1. If the bathroom circuit includes lighting outlets, then the maximum rating of the circuit is 15 amps.
2. Lighting and receptacle outlets in a bathroom can be on the same circuit.
3. The code requires that receptacles in a bathroom be GFCI protected. The code does not require the lighting outlets or the exhaust fan to be GFCI protected.
Ontario Electrical Safety Code Rules 26-700, 30-104.
Code Specialist
Electrical Safety Authority
ESA encourages the use of Licensed Electrical Contractors.
All electrical work requires a Certificate of Inspection from the Electrical Safety Authority.
-----Original Message-----
From:
Sent: Wednesday, June 14, 2006 4:33 PM
Subject: ESA email contact form

I am doing wiring on my basement. Few questions related to bathroom wiring:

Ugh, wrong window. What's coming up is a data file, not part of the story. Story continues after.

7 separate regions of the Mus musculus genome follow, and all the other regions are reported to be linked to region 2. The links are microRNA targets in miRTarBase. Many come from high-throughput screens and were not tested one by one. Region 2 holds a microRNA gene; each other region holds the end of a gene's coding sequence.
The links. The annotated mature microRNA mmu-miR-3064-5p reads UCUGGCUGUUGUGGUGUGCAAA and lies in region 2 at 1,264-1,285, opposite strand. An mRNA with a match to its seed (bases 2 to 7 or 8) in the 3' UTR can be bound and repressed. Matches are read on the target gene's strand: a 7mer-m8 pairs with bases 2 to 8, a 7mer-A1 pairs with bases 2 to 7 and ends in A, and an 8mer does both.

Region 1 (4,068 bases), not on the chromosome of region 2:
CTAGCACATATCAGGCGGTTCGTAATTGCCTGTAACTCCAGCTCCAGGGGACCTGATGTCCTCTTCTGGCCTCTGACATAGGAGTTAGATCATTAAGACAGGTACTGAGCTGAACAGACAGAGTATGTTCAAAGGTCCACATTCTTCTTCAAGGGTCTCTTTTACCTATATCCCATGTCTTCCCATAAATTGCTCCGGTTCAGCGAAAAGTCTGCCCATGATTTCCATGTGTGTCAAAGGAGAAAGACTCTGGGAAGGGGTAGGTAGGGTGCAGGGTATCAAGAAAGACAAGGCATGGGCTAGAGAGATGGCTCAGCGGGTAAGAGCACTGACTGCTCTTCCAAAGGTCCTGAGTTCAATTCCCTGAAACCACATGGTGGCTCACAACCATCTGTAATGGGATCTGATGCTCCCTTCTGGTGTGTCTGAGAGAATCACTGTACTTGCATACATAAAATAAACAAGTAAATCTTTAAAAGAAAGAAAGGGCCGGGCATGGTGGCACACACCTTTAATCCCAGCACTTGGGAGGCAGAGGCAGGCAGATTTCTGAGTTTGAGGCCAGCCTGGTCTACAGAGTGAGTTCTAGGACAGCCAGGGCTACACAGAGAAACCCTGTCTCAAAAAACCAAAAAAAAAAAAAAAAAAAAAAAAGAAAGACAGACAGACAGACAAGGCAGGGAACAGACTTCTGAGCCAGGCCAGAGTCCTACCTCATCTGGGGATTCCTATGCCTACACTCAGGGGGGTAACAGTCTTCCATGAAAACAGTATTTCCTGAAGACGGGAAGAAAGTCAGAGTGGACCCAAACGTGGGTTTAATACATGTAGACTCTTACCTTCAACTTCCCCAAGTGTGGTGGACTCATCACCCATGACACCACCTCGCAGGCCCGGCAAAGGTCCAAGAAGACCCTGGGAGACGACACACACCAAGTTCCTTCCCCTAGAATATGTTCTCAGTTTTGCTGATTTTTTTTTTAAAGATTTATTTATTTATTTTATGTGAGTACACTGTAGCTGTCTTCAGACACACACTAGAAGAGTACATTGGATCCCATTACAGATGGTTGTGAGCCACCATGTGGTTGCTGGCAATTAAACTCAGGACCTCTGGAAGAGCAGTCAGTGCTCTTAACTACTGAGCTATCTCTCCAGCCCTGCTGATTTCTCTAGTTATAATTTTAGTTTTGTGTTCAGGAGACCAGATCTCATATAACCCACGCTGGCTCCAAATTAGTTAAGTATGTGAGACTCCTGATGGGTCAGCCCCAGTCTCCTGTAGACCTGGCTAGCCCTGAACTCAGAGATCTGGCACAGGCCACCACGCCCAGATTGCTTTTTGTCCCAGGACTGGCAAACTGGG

1:
Do I need to use 20A circuit for the basement bathroom circuit? or 15A is fine as long as it is not overloaded.
2:
Dose receptacle and lights on the bathroom must be on two separate circuits?
3:
Does everything in the bathroom including lights/fan/receptacle have to be GFCI protected?


Thanks.
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Old 06-21-2006, 09:39 AM   #72
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Basement Renovation Question


After going through a few electrical box installation, here is some experience I can share: